What to Expect from the Rangers’ Power Play

Last season the Rangers had the fewest power play opportunities in the NHL. So it should come as no surprise that the Blueshirts were in the bottom half in the league in power play goals. Less chances, less goals. Makes sense.

But the Rangers did take a step in the right direction on the man advantage last year. In 2014-15 the Rangers scored 39 power play goals and scored 16.8 percent of the time they had the man advantage. They had their best power play success rate since Jaromir Jagr had 24 power play goals in the 2005-06 season. Whatever happened to that guy?

To say that the Rangers’ power play was the best it has been in ten years is a bit misleading. The Rangers had comparable success rates in 2006-07 (Jagr had six power play goals) and in 2013-14 to the 18.6 percent they had last season. That percentage made the Rangers almost dead even with the 2015-16 league average.

So, the power play was by no means a strength of the Rangers last season. But it looked pretty damn good compared to the last ten years of Rangers’ special teams.

And the two players that did the most to make the power play look good last year were traded away this summer.

Mats Zuccarello, Keith Yandle, and Derick Brassard were the lifeblood of the Rangers’ power play. Brassard and Yandle ranked first and second on the team in power play points. Brassard’s eight power play goals were the most scored by a Ranger in a season since Martin St. Louis scored nine in 2013-14. And Yandle’s 12 primary assists on the power play were the most by a Ranger since Michael Del Zotto’s 12 in 2009-10.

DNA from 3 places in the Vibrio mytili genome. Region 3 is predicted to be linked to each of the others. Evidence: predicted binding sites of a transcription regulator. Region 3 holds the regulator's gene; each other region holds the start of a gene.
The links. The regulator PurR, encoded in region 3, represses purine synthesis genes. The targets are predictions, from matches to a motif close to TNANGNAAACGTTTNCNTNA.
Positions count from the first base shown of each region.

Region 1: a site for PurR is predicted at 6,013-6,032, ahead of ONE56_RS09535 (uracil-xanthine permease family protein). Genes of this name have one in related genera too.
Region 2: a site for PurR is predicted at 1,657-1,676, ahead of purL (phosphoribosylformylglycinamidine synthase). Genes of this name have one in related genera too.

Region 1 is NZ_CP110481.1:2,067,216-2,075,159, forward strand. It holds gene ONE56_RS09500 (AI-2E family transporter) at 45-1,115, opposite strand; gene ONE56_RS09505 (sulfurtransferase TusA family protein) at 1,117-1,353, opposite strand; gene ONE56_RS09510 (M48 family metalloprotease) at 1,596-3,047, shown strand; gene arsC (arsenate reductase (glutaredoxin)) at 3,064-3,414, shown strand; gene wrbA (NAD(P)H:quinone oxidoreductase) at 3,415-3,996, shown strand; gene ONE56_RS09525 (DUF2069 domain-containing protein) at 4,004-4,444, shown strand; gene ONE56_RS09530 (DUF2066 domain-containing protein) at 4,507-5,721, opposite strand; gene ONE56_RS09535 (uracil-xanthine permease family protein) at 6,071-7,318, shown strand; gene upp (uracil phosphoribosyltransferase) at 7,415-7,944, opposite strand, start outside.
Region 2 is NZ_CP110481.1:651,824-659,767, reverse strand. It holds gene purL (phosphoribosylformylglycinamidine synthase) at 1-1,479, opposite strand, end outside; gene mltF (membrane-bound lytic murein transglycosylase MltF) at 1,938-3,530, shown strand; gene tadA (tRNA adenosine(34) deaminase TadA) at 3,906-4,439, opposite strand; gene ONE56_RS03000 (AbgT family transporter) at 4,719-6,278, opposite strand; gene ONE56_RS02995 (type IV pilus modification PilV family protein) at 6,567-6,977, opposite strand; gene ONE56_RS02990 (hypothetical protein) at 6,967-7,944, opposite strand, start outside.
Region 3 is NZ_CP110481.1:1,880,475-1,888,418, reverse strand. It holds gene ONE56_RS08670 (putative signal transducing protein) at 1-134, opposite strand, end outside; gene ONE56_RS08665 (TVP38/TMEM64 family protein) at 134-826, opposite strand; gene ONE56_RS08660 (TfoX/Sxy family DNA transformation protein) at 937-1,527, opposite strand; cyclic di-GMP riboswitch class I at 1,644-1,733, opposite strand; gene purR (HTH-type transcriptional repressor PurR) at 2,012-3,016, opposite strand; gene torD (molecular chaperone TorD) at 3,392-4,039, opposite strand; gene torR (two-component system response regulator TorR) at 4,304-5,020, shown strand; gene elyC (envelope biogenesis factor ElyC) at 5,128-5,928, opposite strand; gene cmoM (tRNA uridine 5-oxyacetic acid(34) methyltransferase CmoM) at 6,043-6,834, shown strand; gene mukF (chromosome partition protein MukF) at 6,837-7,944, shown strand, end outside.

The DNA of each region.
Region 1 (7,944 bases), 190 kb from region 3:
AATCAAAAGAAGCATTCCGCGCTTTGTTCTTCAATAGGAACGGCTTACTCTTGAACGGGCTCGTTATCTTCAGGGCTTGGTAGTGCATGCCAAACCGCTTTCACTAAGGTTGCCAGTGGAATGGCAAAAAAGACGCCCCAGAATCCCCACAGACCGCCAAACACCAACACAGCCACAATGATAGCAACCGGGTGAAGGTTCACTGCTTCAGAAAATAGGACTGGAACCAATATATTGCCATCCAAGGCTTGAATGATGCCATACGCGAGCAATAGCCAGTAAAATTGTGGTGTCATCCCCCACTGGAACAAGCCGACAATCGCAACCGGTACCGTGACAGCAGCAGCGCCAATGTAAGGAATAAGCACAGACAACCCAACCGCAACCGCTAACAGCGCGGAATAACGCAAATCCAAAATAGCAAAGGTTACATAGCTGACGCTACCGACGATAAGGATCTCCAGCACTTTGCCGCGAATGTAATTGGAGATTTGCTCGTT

Brassard’s vision and underrated shot made him dangerous all over the ice with the extra space that the power play provided. The Rangers did well in the Brassard trade, but his vision and chemistry with Zuccarello are things that they are undoubtedly going to miss. Oh, and his shot. They are going to miss his shot.

Seriously, why didn’t he shoot more?

Filling Brassard’s role on the power play next season won’t be easy for the Rangers. But filling Yandle’s role will be impossible.

For a look at how Mika Zibanejad compares to Brassard at 5v4 play, check out Chris Beardy’s piece on Slappers and Stats.

Jeff Gorton was smart to get something for Yandle by trading him to Florida before he hit free agency, but a sixth (Tyler Wall) and fourth round pick do little to take the sting of his departure away. Yandle had more 5v4 primary assists (36) than any other defensemen in the last three seasons. More than Karlsson (who played 100 more minutes), more than Josi, and more than Shattenkirk.

Yandle and Dan Boyle leaving the team this offseason has left the Rangers with just one defensemen that has scored more than six power play points in the last three seasons; Ryan McDonagh.

Brady Skjei is a fine young defender, but he has never displayed any real offensive acumen. Dylan McIlrath has a big, scary shot, but he’s not known for sound decision-making with the puck on his stick. The Rangers’ captain is the only defenseman on the roster with noteworthy puck skills. That isn’t a good thing.

With the trio of Zuccarello, Brassard, and Yandle the Rangers had an average power play compared to the rest of the league. Clearly, things are going to look a lot different on the man advantage next season.

No team relied more on even strength scoring last season than the Rangers did. Something tells me that won’t change in 2016-17.